The Virtual File System

File Systems In Linux

Linux works on the concept of virtual file systems. Everything on a Linux/Unix system is a file. Here is a brief look at the file system structure -

Linux File System

This directory structure is followed in all Linux distributions which is similar to a Unix file system. Whenever a Linux system boots,this virtual file system is mounted. Each directory in this tree has its own significance.

  • /bin - The bin directory stores all the Linux command binaries. The default commands like ls,cd,mkdir etc have their binaries located in this folder.

  • /boot - This directory stores all the boot related information. The Linux kernel can be found here with usually the name vmlinuz. A separate subdirectory for GRUB can also be found here if it is installed.

  • /dev - Here all the external devices are mounted. It also contains ttys,null,urandom,random devices which are internal devices used in several situations.

  • /etc - Here all the configuration files are stored for different programs. A well known file - hosts can be found here. FTP,SSH and several applications store their configuration files here.

  • /home - Here all the documents and personal files of different users on the system are stored. /home may have sub directories for each user.

  • /lib - This directory has all the library files used by the Kernel or the system while booting. It has shared library images (Shared Object files & dependencies)

  • /media - This directory is now no longer used. It is kept for backward compatibility to older systems having floppy or CD drivers. The CDs and floppies inserted into the drives were mounted here. Instead they can now be mounted in the /mnt directory.

  • /mnt - This directory is used to mount external drives or even ISO mounts. Other Linux Virtual File systems can also be mounted here.

  • /opt - Add on software package files are installed in this folder. Some softwares use this folder to place its libraries and dependencies here. It also has /bin, /doc , /include directories reserved for the system administrator.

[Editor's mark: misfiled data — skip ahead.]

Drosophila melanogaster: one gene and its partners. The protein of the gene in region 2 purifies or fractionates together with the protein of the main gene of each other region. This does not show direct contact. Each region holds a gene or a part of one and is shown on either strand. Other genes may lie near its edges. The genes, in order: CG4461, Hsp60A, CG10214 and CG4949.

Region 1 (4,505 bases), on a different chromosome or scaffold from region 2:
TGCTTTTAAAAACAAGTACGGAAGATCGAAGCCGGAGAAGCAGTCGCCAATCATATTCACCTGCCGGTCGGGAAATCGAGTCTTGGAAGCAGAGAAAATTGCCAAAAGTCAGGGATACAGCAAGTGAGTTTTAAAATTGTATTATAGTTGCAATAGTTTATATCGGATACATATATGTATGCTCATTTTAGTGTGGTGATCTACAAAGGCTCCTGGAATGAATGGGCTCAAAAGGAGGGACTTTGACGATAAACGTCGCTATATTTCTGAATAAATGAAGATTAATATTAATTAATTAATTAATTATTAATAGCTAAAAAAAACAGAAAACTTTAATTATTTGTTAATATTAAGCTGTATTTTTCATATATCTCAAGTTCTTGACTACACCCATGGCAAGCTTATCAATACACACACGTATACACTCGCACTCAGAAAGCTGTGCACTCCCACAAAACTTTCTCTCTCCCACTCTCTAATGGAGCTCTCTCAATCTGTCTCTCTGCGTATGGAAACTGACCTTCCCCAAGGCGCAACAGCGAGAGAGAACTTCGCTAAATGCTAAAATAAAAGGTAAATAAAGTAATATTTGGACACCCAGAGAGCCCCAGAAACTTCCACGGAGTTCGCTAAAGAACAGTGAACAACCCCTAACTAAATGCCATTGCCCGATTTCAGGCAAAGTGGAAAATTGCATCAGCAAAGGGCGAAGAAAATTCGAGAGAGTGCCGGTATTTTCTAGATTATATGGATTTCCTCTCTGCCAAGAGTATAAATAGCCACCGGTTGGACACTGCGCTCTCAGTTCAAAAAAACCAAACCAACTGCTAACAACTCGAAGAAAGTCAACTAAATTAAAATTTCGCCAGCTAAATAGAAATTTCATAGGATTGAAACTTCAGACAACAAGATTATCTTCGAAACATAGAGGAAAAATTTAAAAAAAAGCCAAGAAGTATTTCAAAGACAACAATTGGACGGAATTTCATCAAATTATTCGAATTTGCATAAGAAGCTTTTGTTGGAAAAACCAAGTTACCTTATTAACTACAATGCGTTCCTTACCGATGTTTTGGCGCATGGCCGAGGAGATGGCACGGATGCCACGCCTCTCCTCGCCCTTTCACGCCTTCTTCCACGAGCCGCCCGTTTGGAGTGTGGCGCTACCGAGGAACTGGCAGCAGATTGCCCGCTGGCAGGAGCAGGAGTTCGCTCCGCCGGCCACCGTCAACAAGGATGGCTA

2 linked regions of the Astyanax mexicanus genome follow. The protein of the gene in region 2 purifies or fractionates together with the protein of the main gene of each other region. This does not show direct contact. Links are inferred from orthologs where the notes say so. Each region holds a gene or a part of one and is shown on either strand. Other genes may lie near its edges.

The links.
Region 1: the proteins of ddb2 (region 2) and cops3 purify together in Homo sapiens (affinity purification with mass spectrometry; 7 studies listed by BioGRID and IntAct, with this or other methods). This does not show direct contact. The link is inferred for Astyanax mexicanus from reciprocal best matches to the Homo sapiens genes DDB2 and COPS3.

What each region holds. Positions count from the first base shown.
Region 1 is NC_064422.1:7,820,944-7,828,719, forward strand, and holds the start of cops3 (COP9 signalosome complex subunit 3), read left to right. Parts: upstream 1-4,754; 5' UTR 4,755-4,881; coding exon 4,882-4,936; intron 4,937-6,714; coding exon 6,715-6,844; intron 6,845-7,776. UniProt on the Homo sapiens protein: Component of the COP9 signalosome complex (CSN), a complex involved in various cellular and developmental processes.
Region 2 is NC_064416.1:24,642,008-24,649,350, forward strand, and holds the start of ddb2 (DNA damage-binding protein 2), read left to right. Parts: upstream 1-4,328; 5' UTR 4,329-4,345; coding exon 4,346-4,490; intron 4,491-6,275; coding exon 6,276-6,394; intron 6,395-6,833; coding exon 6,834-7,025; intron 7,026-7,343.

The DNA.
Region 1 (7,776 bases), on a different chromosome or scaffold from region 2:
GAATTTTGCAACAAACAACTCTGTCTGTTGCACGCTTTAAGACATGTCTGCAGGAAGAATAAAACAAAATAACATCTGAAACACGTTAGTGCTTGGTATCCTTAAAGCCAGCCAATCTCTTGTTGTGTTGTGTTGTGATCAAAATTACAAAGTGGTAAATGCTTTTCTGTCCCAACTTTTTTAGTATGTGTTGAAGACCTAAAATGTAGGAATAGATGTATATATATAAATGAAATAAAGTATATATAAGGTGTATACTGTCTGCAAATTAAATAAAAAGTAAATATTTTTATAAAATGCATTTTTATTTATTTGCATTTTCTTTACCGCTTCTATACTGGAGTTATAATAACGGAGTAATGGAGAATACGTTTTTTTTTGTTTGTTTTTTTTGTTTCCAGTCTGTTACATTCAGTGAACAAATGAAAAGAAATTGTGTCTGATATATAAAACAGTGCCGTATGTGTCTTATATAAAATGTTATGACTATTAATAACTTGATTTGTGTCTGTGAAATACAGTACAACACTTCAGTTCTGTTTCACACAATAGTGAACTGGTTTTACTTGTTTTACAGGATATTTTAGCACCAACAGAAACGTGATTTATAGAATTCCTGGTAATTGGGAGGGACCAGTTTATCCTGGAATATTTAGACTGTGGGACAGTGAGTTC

• /root - A separate directory is provied for the root user. All the documents and root files are stored here. Other non-privileged users are not allowed access to this directory as well as all the other directories mentioned.

  • /sbin - This directory contains all the system binaries. Binaries for programs like systemctl,service etc. can be found here.

  • /tmp - This is a directory used to store temporary files. The system creates several temporary files which are deleted once the system is powered off. Ususally incomplete download files can be found here. Sometimes temporary mounts are also created here.

  • /srv - This directory has site-specific data served by the system. Usually files related to services are stored here. Eg. ftp,rsync related files are stored here.

  • /usr - It is one of the major directories in Linux. It has various sub-directories like bin(User binaries),include(All the C headers are stored here),share(Architecture independent data),local(Local system files) etc.

  • /var - This directory has variable data files. It has several sub directories like cache(Applications’ cache data),lib,opt(Variable /opt data),tmp(Temporary system files),log(System logs),lock(Lock files),cron(Crontab configuration file),backups etc.

File systems are also used on numerous storage devices that use different kinds of media. NTFS,HFS+,APFS,ExFAT etc. are some of the well known file systems designed by proprietary companies. Linux uses Extended File Systems. ext4 is the latest file system used on Linux based distributions. It is backward compatible with its older generations ext3,ext2 & ext. ext4 allows volumes upto size 1EiB (Exbibyte) and files with sizes upto 16 TiB (Tebibytes).

Chaitanya Rahalkar
Graduate Student

Masters in Cybersecurity student at Georgia Tech.